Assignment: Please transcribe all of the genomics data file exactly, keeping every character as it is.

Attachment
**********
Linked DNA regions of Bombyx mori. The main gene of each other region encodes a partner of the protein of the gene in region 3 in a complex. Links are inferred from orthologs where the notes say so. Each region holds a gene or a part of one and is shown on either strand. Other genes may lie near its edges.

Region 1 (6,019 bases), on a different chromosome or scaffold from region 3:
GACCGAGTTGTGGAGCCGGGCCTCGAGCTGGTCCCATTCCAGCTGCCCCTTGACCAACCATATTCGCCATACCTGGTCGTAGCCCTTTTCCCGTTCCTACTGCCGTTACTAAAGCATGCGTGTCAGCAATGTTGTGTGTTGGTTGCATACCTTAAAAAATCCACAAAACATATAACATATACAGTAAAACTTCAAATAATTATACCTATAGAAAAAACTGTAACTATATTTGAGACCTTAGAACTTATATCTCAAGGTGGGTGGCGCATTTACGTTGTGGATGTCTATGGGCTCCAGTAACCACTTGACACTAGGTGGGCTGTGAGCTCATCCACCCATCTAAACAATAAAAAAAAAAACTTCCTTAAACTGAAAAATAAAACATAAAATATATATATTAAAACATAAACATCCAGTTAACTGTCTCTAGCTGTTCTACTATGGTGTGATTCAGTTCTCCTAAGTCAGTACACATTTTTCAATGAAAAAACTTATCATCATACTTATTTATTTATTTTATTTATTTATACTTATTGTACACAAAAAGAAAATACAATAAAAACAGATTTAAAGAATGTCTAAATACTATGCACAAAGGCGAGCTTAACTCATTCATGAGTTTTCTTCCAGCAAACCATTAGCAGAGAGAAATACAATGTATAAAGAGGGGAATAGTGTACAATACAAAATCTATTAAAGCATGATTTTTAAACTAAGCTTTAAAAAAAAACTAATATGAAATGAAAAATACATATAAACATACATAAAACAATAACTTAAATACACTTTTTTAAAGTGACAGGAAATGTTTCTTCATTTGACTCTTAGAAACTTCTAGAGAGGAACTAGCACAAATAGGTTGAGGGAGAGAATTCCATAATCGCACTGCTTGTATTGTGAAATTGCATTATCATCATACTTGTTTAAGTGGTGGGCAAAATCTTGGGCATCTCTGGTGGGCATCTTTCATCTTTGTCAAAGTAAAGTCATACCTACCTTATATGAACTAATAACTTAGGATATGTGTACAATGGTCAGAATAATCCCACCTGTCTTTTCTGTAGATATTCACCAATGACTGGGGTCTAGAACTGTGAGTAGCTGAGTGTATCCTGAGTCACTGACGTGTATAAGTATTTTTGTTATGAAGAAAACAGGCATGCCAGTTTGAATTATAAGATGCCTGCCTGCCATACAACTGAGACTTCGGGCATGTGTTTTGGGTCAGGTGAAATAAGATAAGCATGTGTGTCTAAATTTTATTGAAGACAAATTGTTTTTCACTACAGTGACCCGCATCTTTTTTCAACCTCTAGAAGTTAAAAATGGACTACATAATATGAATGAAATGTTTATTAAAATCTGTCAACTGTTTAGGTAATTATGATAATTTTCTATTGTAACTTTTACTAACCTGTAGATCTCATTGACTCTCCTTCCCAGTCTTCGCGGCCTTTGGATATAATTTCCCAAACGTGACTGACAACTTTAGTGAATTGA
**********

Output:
Linked DNA regions of Bombyx mori. The main gene of each other region encodes a partner of the protein of the gene in region 3 in a complex. Links are inferred from orthologs where the notes say so. Each region holds a gene or a part of one and is shown on either strand. Other genes may lie near its edges.

Region 1 (6,019 bases), on a different chromosome or scaffold from region 3:
GACCGAGTTGTGGAGCCGGGCCTCGAGCTGGTCCCATTCCAGCTGCCCCTTGACCAACCATATTCGCCATACCTGGTCGTAGCCCTTTTCCCGTTCCTACTGCCGTTACTAAAGCATGCGTGTCAGCAATGTTGTGTGTTGGTTGCATACCTTAAAAAATCCACAAAACATATAACATATACAGTAAAACTTCAAATAATTATACCTATAGAAAAAACTGTAACTATATTTGAGACCTTAGAACTTATATCTCAAGGTGGGTGGCGCATTTACGTTGTGGATGTCTATGGGCTCCAGTAACCACTTGACACTAGGTGGGCTGTGAGCTCATCCACCCATCTAAACAATAAAAAAAAAAACTTCCTTAAACTGAAAAATAAAACATAAAATATATATATTAAAACATAAACATCCAGTTAACTGTCTCTAGCTGTTCTACTATGGTGTGATTCAGTTCTCCTAAGTCAGTACACATTTTTCAATGAAAAAACTTATCATCATACTTATTTATTTATTTTATTTATTTATACTTATTGTACACAAAAAGAAAATACAATAAAAACAGATTTAAAGAATGTCTAAATACTATGCACAAAGGCGAGCTTAACTCATTCATGAGTTTTCTTCCAGCAAACCATTAGCAGAGAGAAATACAATGTATAAAGAGGGGAATAGTGTACAATACAAAATCTATTAAAGCATGATTTTTAAACTAAGCTTTAAAAAAAAACTAATATGAAATGAAAAATACATATAAACATACATAAAACAATAACTTAAATACACTTTTTTAAAGTGACAGGAAATGTTTCTTCATTTGACTCTTAGAAACTTCTAGAGAGGAACTAGCACAAATAGGTTGAGGGAGAGAATTCCATAATCGCACTGCTTGTATTGTGAAATTGCATTATCATCATACTTGTTTAAGTGGTGGGCAAAATCTTGGGCATCTCTGGTGGGCATCTTTCATCTTTGTCAAAGTAAAGTCATACCTACCTTATATGAACTAATAACTTAGGATATGTGTACAATGGTCAGAATAATCCCACCTGTCTTTTCTGTAGATATTCACCAATGACTGGGGTCTAGAACTGTGAGTAGCTGAGTGTATCCTGAGTCACTGACGTGTATAAGTATTTTTGTTATGAAGAAAACAGGCATGCCAGTTTGAATTATAAGATGCCTGCCTGCCATACAACTGAGACTTCGGGCATGTGTTTTGGGTCAGGTGAAATAAGATAAGCATGTGTGTCTAAATTTTATTGAAGACAAATTGTTTTTCACTACAGTGACCCGCATCTTTTTTCAACCTCTAGAAGTTAAAAATGGACTACATAATATGAATGAAATGTTTATTAAAATCTGTCAACTGTTTAGGTAATTATGATAATTTTCTATTGTAACTTTTACTAACCTGTAGATCTCATTGACTCTCCTTCCCAGTCTTCGCGGCCTTTGGATATAATTTCCCAAACGTGACTGACAACTTTAGTGAATTGA